Rethinking Being Like the “Cool Kids”

In the past, the media often portrayed the “cool” skater kids as the kids who perform daredevil tricks, speeding down the ramps, without helmets or pads. (Think Rocket Power.) When I was younger, I was really into rollerblading (I still am) and I was the girl that always tried to race out of the garage before my parents could notice that I wasn’t wearing a helmet. I was already the only girl playing street hockey with the boys on our street, and I didn’t want to look like a sissy with my helmet on… At the time, I didn’t understand why it was so important it was to wear a helmet. I knew about concussions, but they only lasted a week or two, right?

There has been a growing amount of research around the long-term impacts of concussions and other traumatic head injuries, and the physical damage they do to the brain. A recent study conducted by Albaugh, Orr, Nickerson, Zweber, Slauterbeck, Hipko, Gonyea, Andrews, Brackenbury, Watts, and Hudziak (2015) investigated the physical changes in cortical morphology among adolescents who had a history of concussions. Specifically, they targeted boys ages 14 – 23 who played ice hockey. They underwent neuroimaging and took a baseline Immediate Post-Concussion Assessment and Cognitive Testing (ImPACT) testing. ImPACT tests are universally used to measure concussion symptoms in cognition. Their concussion history and baseline measures of psychopathology were also recorded.

Cortical thickness is a general term for the thickness of the layers of the brain tissue in the cerebral cortex. In mammals, cortical thickness corresponds to perceived intelligence, and larger cortical volume indicates increased behavior flexibility (Kolb & Whishaw, 2001). Cortical thickness is also correlated with number of neurons. Most mammals show almost exactly the same amount of neurons when the same volumes of cortex are compared (Kolb & Whishaw, 2001)

Results showed that higher scores on the ImPACT test, indicting greater endorsed post-concussion symptoms, were related to less cortical thickness in brain areas. Specific brain areas that indicated this were regions of the left medial prefrontal cortex and left temporal cortex. Albaugh et al. (2015) also found an “Age by Concussion History” interaction for cortical thickness in right ventrolateral prefrontal and right parietal regions. People with history of concussions showed reduced rates of age-related cortical thinning. Cortical thinning is a normative process that happens as we age. Reduced rates of this process are associated with anxious/depressed symptoms and attention problems.

There are different degrees of concussion severity. Typically, the severity is measured through performance on the ImPACT test through various cognitive symptoms. Common symptoms include difficulty concentrating, difficulty remembering, fatigue, and mental fog. In the past, it has been thought that these symptoms are only present when recovering, similar to when you catch a cold. These long-term effects, however, are important when considering safety measures in contact sports such as hockey and football. Sports leagues should use this knowledge to strengthen their regulations and requirements on safety headwear, because ultimately, you only get one brain and you have to take care of it!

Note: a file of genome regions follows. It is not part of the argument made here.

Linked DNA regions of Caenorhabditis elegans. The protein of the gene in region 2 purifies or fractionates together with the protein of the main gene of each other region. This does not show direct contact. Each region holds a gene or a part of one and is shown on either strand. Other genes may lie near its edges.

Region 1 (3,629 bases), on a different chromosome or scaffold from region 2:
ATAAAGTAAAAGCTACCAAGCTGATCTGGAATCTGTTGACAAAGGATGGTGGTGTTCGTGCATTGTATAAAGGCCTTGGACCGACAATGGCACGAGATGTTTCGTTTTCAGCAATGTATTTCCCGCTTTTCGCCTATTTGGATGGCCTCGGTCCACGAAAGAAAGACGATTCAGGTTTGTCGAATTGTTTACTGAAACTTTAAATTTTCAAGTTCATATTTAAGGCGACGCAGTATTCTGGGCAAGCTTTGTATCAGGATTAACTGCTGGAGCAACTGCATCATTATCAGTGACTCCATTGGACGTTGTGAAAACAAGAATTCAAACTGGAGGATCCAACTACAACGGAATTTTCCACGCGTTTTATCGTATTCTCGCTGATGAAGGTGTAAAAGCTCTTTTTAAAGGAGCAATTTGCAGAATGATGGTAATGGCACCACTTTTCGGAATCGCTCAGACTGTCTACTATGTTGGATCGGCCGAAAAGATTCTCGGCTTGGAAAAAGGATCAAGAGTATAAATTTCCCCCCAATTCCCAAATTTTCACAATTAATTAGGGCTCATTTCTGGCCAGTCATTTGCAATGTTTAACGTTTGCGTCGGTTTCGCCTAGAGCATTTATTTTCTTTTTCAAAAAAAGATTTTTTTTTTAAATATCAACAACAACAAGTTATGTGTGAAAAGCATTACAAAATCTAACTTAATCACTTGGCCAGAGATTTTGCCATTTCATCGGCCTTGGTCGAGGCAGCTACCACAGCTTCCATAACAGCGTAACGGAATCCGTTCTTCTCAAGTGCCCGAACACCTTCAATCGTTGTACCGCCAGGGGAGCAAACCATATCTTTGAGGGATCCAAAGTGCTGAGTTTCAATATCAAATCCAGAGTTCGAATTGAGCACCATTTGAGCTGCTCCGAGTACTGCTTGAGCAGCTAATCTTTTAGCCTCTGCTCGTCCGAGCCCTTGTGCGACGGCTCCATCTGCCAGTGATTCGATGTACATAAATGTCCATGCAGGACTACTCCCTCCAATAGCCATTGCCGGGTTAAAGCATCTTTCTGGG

Works Cited

Albaugh, M., Orr, C., Nickerson, J., Zweber, C., Slauterbeck, J., Hipko, S., Gonyea, J., Andrews, T., Brackenbury, J., Watts, R., Hudziak, J. (2015). Postconcussion Symptoms Are Associated with Cerebral Cortical Thickness in Healthy Collegiate and Preparatory School Ice Hockey Players. The Journal of Pediatrics, 166(2), 394 – 400.

Kolb, B., & Whishaw, I. Q. (2001). An introduction to brain and behavior. Worth Publishers. Retrieved from http://books.google.com.

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One thought on “Rethinking Being Like the “Cool Kids”

  1. As an ice hockey player with two older brothers who were also involved in the sport, I have essentially grown up in rinks. As the years have passed, I have witnessed countless hits and injuries, many of which turned out to be concussions. However, similar to the thinking posed in the beginning of this article, I have never thought much of it. Usually, the question asked wasn’t “how will this affect your brain in the long term?”, rather “when will the individual be back on the ice?” This post has given me insight to see that these concussions have the potential to be more serious than a 2 week stint on the bench. Although I have multiple friends who have had to retire from sports due to multiple concussions in high school or college. This makes me wonder what the limit is for a doctor to tell an athlete they need to hang up their skates, or take their helmet off for good. Is there certain damage they look for to say enough is enough? It would be interesting to learn about this further.

    Additionally, I have always wondered about the methodology of the impact test and how accurately it measures the severity of concussions. I know from having to take the test (for baseline purposes), I was not putting in much effort or thought and wonder how this could affect my scores if I had to take it later on down the road for an actual concussion.

    Overall, this article has made me think more about concussions and their long lasting potential impacts on the brain. I hope now that they are becoming more frequent in our society stricter rules will be enforced and more research will be done about them.

    Megan Fortier
    Biological Basis of Behavior

    Like

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